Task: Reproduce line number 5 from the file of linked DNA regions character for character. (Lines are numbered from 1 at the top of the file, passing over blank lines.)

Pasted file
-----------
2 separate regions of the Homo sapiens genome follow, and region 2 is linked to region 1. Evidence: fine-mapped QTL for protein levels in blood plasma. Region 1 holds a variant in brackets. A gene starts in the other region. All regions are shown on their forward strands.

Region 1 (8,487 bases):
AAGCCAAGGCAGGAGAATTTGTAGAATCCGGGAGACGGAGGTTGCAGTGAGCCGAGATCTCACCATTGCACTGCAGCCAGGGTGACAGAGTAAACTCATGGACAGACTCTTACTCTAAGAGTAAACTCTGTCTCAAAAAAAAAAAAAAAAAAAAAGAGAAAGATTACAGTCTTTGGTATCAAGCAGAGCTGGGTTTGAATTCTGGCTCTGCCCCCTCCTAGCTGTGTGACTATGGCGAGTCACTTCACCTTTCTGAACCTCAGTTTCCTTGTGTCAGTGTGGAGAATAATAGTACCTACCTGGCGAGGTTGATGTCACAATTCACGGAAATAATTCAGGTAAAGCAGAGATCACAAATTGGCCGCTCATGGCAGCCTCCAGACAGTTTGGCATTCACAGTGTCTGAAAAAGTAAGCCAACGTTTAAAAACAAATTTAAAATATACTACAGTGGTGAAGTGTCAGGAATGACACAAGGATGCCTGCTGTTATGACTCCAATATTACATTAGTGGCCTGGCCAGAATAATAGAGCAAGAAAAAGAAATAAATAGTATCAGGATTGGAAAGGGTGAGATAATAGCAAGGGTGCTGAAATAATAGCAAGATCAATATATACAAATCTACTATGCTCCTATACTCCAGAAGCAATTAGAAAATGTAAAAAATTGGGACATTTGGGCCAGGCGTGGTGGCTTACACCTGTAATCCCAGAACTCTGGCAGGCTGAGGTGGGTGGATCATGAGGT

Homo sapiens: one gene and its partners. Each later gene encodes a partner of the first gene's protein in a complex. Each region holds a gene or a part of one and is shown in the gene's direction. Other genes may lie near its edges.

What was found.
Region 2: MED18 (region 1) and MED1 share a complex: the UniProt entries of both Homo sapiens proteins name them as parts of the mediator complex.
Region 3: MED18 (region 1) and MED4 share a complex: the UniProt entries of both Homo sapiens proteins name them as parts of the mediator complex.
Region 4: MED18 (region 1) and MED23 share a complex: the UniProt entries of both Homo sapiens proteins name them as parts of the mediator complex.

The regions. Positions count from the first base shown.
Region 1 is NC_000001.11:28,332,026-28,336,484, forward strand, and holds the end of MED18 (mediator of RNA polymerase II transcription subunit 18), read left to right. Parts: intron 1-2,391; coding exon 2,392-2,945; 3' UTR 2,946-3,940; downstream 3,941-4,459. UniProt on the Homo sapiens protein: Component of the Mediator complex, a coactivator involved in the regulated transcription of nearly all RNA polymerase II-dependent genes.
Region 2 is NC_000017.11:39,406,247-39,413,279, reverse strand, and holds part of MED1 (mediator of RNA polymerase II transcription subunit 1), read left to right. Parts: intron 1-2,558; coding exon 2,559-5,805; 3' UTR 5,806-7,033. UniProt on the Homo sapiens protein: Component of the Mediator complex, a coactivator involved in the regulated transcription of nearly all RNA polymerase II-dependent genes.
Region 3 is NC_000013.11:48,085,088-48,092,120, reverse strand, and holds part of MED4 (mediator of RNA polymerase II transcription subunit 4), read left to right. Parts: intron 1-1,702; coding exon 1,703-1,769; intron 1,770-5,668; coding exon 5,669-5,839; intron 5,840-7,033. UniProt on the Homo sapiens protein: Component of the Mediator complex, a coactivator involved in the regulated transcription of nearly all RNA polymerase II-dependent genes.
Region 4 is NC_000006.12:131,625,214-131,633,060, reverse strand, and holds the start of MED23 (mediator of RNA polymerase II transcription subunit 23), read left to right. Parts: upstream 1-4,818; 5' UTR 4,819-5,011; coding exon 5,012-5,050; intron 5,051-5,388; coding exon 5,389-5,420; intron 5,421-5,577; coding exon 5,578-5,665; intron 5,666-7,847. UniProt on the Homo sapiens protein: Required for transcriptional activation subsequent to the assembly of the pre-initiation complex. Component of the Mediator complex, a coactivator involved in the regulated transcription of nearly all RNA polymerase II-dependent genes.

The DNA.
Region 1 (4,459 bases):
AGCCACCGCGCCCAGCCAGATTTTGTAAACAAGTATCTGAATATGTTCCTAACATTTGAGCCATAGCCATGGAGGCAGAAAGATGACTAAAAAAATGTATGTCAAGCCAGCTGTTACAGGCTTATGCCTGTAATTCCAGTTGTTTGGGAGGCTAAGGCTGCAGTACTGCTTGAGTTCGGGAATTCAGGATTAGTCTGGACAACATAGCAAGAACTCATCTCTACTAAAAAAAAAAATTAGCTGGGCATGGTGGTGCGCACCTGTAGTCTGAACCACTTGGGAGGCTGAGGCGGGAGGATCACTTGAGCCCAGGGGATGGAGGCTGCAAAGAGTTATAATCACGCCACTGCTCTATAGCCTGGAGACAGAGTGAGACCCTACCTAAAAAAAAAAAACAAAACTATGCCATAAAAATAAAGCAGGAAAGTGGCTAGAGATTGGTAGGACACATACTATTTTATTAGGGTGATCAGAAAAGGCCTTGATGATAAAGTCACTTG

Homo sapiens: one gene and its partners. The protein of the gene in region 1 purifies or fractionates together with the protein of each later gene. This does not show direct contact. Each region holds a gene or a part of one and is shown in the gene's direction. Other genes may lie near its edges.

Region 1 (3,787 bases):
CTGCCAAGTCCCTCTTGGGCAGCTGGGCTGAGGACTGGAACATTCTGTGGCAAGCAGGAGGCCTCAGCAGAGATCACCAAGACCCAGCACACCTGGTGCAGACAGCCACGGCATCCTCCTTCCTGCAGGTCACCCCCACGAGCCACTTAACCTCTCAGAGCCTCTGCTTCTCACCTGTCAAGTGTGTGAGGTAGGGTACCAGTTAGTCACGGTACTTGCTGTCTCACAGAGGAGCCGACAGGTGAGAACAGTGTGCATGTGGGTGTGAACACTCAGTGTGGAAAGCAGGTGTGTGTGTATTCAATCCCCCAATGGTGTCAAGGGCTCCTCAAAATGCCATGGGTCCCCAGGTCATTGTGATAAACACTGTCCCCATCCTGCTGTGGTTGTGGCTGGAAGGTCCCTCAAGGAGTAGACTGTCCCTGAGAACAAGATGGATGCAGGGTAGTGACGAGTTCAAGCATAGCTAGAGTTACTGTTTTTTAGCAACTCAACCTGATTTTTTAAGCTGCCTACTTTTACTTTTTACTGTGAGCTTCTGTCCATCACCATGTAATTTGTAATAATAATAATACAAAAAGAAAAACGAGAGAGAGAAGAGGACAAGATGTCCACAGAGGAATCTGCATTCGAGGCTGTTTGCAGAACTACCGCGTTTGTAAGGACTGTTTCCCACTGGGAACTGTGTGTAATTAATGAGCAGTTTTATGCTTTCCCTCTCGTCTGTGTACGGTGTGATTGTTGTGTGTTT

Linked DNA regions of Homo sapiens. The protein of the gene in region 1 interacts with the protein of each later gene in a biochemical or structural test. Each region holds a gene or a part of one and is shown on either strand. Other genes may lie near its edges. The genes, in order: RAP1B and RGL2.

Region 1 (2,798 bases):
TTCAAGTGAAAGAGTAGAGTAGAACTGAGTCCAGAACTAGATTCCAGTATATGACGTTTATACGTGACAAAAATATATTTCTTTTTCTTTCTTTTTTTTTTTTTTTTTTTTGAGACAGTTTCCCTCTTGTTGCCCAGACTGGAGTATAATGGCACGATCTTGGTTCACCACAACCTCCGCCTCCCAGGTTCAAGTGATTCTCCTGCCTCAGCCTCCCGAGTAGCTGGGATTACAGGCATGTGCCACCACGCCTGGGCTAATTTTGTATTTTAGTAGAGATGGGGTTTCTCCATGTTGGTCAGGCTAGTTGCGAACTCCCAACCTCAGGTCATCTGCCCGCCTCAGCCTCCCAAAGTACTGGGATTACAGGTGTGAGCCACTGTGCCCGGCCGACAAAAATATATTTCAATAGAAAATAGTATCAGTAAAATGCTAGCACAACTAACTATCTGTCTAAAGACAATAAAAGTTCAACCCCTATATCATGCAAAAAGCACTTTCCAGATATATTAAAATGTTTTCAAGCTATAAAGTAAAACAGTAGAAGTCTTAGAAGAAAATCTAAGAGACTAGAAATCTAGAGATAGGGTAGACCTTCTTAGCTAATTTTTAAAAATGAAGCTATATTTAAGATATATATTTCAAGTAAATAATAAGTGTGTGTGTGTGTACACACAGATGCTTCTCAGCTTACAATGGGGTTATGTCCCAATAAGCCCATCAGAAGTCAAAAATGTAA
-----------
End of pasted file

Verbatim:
What was found.